- Screening for cardiovascular disease
- Screening for diabetes
- Keeping an eye on weight, blood pressure, cholesterol
- Ongoing counseling about physical activity, healthy lifestyle and nutrition
- Behavioral health evaluation (e.g., male midlife depression is common), including alcohol use assessment
In your 50s
In your 50s, you’ll continue getting all the usual screenings and health checks along with prostate and colorectal cancer screenings. It’s also especially important to keep your weight in check as well as blood pressure and cholesterol. All of these can factor into erectile dysfunction (ED), which affects about 30 million American men, and can also put you at high risk for heart disease, still the leading cause of death for men in the United States.
Did you know—and wouldn’t you want to? Erectile dysfunction is linked to heart disease. It may also indicate high blood pressure, depression, diabetes and obesity.
In your 60s, 70s and beyond
Your primary care physician will continue to provide preventive screening while also talking to you about maintaining an active, healthy lifestyle and attitude to help protect your body as well as your mind since dementia can sometimes show up during these decades. You can also talk to your doctor about osteoarthritis and any testing you might need or dietary considerations and supplementation. In general, men in these later years are more compliant about seeing the doctor than men in their younger years.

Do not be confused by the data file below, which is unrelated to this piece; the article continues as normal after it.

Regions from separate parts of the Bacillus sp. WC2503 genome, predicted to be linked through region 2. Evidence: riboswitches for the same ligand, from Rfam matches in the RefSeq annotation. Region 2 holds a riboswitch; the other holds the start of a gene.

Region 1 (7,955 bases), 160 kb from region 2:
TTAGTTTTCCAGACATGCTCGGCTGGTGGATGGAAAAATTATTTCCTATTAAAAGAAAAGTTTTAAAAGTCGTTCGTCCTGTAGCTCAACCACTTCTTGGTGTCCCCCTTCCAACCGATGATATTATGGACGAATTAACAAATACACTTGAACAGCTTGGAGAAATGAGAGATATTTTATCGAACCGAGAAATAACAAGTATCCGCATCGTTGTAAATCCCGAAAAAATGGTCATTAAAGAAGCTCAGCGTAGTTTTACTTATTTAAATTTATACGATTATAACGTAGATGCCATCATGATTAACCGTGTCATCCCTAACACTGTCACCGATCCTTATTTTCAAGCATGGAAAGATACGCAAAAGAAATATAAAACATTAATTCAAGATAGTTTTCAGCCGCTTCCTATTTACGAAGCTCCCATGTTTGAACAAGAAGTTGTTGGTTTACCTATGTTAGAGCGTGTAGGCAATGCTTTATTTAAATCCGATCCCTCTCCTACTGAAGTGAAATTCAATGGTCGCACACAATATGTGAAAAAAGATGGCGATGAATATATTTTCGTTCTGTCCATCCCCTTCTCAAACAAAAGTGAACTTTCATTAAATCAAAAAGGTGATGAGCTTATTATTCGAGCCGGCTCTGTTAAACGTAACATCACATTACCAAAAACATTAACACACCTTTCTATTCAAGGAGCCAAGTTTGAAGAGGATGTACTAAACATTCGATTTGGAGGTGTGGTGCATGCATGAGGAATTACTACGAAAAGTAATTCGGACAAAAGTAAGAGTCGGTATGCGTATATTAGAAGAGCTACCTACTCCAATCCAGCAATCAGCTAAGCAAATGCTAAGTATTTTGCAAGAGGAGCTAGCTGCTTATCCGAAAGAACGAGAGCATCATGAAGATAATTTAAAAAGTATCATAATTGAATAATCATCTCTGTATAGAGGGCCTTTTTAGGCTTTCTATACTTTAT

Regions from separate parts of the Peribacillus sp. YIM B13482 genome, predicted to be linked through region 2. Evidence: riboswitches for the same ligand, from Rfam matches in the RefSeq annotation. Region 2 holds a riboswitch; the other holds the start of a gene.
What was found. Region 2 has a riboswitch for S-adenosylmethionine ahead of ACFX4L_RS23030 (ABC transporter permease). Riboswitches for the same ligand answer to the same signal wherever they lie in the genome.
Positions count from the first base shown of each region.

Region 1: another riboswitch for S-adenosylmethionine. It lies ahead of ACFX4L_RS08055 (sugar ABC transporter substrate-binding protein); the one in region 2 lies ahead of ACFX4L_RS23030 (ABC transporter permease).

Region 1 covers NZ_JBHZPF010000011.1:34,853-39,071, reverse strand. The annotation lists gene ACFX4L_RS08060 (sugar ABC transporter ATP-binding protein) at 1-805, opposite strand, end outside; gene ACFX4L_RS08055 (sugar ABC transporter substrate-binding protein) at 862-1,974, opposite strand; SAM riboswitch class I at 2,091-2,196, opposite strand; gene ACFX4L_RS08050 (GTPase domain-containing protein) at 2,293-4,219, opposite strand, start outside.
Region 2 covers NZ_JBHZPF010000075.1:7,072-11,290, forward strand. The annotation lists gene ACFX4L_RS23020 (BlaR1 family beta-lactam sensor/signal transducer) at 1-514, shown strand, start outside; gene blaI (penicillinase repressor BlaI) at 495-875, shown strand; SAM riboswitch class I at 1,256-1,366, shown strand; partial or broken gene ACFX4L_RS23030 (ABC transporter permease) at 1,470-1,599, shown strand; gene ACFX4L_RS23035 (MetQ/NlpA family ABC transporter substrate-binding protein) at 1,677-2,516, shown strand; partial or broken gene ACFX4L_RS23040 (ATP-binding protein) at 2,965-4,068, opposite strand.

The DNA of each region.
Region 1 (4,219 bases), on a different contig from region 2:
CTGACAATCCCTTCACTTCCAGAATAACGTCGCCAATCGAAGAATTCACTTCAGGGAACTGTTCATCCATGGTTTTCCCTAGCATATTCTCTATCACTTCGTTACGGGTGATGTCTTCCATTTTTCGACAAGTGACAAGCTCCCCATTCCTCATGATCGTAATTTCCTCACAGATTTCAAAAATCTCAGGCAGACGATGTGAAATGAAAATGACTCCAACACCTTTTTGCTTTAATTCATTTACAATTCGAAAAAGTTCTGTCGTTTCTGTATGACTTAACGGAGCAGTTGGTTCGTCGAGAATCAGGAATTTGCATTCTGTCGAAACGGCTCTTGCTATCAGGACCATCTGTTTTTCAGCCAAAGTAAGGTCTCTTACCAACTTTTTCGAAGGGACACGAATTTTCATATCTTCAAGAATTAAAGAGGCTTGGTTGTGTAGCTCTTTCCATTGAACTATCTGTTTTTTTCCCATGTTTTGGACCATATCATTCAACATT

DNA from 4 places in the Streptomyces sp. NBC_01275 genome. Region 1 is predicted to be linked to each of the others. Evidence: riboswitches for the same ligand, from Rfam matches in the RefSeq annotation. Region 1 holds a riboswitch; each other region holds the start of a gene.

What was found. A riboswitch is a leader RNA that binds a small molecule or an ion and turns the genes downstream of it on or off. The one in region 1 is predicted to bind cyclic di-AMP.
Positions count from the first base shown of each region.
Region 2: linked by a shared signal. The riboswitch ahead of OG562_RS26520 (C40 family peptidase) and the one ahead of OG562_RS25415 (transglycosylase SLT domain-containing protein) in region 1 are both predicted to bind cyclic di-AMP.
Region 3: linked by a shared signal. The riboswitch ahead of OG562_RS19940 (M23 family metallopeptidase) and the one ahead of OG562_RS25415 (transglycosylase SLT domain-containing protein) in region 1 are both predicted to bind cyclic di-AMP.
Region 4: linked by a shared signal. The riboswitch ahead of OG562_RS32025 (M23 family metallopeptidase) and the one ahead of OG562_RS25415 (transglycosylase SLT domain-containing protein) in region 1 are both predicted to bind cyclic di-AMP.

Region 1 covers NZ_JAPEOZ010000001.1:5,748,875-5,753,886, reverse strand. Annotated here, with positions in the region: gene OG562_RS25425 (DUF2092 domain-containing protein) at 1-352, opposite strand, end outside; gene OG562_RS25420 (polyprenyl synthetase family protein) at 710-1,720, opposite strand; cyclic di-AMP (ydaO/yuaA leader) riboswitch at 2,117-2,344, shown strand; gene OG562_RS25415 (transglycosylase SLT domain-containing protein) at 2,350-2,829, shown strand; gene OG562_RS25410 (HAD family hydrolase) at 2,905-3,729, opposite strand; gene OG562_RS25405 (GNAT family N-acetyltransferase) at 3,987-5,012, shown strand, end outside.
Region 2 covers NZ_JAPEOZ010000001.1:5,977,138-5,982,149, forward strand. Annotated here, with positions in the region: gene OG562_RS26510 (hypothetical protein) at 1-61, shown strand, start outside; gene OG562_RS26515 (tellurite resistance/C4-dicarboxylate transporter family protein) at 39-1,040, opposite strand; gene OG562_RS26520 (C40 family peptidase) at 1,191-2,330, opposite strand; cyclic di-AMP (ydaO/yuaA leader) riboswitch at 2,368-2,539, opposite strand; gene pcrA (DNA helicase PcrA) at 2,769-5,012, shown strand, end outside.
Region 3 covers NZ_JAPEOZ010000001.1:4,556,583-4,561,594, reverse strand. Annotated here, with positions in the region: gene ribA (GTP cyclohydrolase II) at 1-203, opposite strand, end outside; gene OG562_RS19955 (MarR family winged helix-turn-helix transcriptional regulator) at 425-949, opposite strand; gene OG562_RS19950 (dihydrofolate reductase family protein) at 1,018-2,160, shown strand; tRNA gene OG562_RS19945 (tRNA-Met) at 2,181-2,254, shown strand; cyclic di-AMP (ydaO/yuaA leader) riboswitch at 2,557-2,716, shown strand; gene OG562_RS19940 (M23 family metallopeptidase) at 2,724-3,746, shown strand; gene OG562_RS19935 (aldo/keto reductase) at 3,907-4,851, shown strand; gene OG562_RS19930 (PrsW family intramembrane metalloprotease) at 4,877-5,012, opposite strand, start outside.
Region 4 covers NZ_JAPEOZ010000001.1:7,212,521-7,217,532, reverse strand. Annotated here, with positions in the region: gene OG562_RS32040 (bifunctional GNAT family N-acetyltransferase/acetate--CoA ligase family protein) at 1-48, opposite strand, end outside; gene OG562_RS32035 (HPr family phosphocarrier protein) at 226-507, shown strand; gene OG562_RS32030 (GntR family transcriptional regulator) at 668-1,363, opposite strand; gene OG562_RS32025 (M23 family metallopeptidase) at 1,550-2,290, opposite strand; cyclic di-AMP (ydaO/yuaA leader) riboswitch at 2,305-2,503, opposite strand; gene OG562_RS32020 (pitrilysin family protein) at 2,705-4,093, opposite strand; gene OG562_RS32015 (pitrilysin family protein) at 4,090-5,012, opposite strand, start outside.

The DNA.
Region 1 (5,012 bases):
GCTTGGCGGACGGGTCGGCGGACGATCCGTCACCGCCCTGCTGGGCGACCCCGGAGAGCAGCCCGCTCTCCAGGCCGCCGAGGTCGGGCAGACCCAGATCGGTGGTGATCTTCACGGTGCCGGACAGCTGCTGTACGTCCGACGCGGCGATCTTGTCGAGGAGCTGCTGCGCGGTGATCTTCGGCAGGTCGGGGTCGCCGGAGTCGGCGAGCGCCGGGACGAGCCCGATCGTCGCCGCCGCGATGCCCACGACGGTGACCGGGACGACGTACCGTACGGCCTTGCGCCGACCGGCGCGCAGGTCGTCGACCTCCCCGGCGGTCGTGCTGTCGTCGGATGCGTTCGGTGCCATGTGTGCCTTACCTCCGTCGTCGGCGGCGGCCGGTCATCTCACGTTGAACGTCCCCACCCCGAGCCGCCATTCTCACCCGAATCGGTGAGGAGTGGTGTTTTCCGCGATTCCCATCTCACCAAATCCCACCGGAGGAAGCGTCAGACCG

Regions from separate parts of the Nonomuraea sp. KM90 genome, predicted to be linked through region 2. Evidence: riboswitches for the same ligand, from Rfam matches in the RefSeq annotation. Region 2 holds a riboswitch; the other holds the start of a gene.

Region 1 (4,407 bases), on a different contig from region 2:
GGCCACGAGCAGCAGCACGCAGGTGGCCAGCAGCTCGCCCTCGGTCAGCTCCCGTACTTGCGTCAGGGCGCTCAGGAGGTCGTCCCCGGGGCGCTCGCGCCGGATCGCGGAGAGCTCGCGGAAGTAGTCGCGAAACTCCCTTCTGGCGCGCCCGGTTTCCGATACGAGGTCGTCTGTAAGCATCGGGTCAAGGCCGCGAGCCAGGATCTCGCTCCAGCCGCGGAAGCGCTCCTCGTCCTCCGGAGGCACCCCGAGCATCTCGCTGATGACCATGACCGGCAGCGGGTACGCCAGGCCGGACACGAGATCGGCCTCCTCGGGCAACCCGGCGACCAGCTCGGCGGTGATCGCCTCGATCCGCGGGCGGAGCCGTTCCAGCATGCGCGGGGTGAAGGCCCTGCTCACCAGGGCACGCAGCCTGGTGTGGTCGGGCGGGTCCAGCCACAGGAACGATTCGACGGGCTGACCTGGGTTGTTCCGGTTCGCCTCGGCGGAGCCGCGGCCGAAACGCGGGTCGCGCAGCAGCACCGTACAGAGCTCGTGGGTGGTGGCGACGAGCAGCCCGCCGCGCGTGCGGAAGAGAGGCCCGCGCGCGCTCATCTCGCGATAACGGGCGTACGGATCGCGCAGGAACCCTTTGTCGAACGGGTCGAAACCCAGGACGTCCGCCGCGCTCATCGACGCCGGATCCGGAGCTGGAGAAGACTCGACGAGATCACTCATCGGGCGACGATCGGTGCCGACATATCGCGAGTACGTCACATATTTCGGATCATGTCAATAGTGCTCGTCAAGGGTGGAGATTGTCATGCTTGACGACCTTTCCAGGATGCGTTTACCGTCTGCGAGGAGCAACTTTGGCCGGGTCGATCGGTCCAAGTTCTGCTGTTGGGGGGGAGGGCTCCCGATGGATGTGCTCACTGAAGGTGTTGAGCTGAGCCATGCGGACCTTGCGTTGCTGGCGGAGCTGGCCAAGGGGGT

Why women need primary care and OB/GYN
Busy moms are another segment of the population that skip primary care services because women often figure that having a gynecologist is sufficient. Especially if they’re doing all the right things, like exercising, eating relatively well, and no mysterious symptoms to worry about…so why spend the time going to a doctor’s appointment you don’t really need? But while gynecological care is still important, it’s not everything, especially as you get older. Having a primary care physician who oversees all aspects of your medical care gives you an opportunity to ask other kinds of health questions that might have crossed your mind like: Are these stress headaches normal? What about all this sneezing since I got this new dog—could it be allergies? Should I be worried about the mole on my back?
“Annual appointments are a good chance for you to ask your doctor these kinds of questions that aren’t necessarily pressing health issues,” says Dr. Martinez-Suazo. “At the same time, we want women to value this primary care relationship as much as the relationship with the gynecologist.”
Your visit is a good opportunity for your doctor to ask questions of you as well, such as symptoms, warning signs, or other notable items in your personal or family health history they’ll want to talk to you about, including things you may not have thought of.
So start the new year off right by making an appointment with a Main Line Health primary care physician. Looking to be matched with a primary care doctor whose values match yours? Use our provide match tool on myprimary.org. You can also browse more Main Line Health primary care providers.
Main Line Health serves patients at hospitals and health centers throughout the western suburbs of Philadelphia. To schedule an appointment with a specialist at Main Line Health, call 1.866.CALL.MLH (225.5654).